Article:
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  1. #1
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    Archery for home defence?

    I just bought my first bow, a recurve 35# sage. Know nothing about archery, but it seems like itīs quite challenging. Iīm surprised at how powerful the "starter bow" is.

    Would it not be a good tool to use for defence in general....Iīm thinking about the proīs and conīs.

    Pro is no storage regs, or maybe stopping power? have only target arrows.

    Conīs might be slow follow up shot.......lack of tri-rail for "tacticool" accessories.

  2. #2
    Go Canucks Go! lone-wolf's Avatar
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    out gunned, by a gun.
    i'd imagine it'd be hard to keep at ready? ready to shoot. not sure of proper bow terms.
    not maneuverable as a handgun
    short range
    no flashlight mount?
    arrows don't fit in your pocket like a spare magazine does.

    pro:
    internet hero if you shoot a robber in the knee
    the wild still lingered in him and the wolf in him merely slept

    "It must be poor life that achieves freedom from fear" - Aldo Leopold

  3. The Following User Liked This Post By lone-wolf

    Rory McCanuck (12-21-2014)

  4. #3
    Senior Member Strewth's Avatar
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    Home defense?
    Errrr...if someone shot me with a target point anywhere but the eye or heart, I'd be pretty ticked. Even with a crazy-wicked hunting head, arrows are not a one-shot stop. You NEED two hands to be a credible threat, and the second shot would be impossible to nock and fire in any sort of time. Better off with a bat, or golf club.
    Archers were replaced with musketeers for a reason....
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  5. #4
    Senior Member Waterloomike's Avatar
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    If that's what you have, use it. You can't miss from 20'.


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    Waynetheman (12-21-2014)

  7. #5
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    Depends on many factors.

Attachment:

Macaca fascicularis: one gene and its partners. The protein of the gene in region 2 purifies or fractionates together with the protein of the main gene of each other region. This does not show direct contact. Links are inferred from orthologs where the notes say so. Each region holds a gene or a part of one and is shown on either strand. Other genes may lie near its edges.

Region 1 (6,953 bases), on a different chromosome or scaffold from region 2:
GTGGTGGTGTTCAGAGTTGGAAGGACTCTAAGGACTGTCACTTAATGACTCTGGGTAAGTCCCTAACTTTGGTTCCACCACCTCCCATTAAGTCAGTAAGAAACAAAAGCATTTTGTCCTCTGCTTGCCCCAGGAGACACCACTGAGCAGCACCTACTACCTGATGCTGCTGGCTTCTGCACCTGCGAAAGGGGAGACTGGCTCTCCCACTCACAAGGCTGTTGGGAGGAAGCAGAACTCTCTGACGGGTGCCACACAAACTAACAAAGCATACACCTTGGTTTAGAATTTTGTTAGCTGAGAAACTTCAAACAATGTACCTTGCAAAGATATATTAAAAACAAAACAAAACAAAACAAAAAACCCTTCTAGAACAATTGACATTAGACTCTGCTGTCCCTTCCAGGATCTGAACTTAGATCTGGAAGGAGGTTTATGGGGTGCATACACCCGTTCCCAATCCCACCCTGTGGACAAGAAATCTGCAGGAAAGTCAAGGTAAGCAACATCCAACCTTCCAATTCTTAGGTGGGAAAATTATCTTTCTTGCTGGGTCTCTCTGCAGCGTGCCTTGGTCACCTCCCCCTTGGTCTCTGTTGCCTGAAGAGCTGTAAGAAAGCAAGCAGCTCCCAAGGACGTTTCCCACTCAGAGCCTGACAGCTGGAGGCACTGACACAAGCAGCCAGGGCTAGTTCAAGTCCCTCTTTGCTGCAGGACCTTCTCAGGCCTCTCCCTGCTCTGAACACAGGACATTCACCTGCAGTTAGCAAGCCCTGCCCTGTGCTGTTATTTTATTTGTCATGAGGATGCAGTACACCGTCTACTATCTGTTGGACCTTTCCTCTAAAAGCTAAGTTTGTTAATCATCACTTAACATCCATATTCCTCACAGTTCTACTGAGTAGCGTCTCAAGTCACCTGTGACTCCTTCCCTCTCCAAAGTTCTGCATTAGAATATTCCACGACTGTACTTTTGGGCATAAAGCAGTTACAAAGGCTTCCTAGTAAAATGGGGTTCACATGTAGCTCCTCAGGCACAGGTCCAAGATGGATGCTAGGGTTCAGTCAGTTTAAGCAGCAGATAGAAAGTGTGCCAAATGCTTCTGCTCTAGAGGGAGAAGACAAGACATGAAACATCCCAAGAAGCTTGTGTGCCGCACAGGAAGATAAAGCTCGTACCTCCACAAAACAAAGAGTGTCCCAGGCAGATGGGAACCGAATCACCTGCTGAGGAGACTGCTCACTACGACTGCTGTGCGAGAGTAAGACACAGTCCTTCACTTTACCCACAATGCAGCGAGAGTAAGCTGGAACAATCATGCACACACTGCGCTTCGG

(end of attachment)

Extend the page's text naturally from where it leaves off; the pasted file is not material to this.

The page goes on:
Not least of all is the size of the bow. They come in many different sizes, mine when strung is something like 5'4" not a small bow by any means. There are shortbows, and most compounds are quite a bit more compact as well.

    Traditional bows can be damaged if left strung for too long, which gives a point in compound's favour as they are designed to be strung for the duration of their service life.

    As mentioned, much like a single shot rifle, a single shot bow is generally quite slow to reload and make ready. With practice it can be cut down quite a bit, and there are a few techniques such as holding a few arrows in your off hand, allowing you to pivot them into position on the riser and be ready to go. Fat risers make it difficult, and the extra vibrations can bugger with long range accuracy which is not much of a consideration for close range "defense".

    Tip/head choice would be a huge consideration. Something like a bunny buster would suck majorly to be hit by but it would be a pain compliance tool essentially a ranged punch, a razor sharp broadhead could do some serious tissue damage but much as like anything else unless you get a central nervous system hit it will take time. Think of how many deer/moose or whatever can run for kilometers before dying. In a defensive situation that very well could mean the predator has more than enough time to kill you before it bleeds out. Field tip/target point would pretty much be a slow bullet with a non-expanding head, would not be fun to get hit with, but effect varies based on the draw weight of the bow and the exact impact location.

    I'm a traditional guy myself, and I love me my takedown bow. Packs up nice and small so I can just slide it into my backpack. Compound bow would be better for general "defensive" use though, smaller and more maneuverable and able to be left strung and ready to go.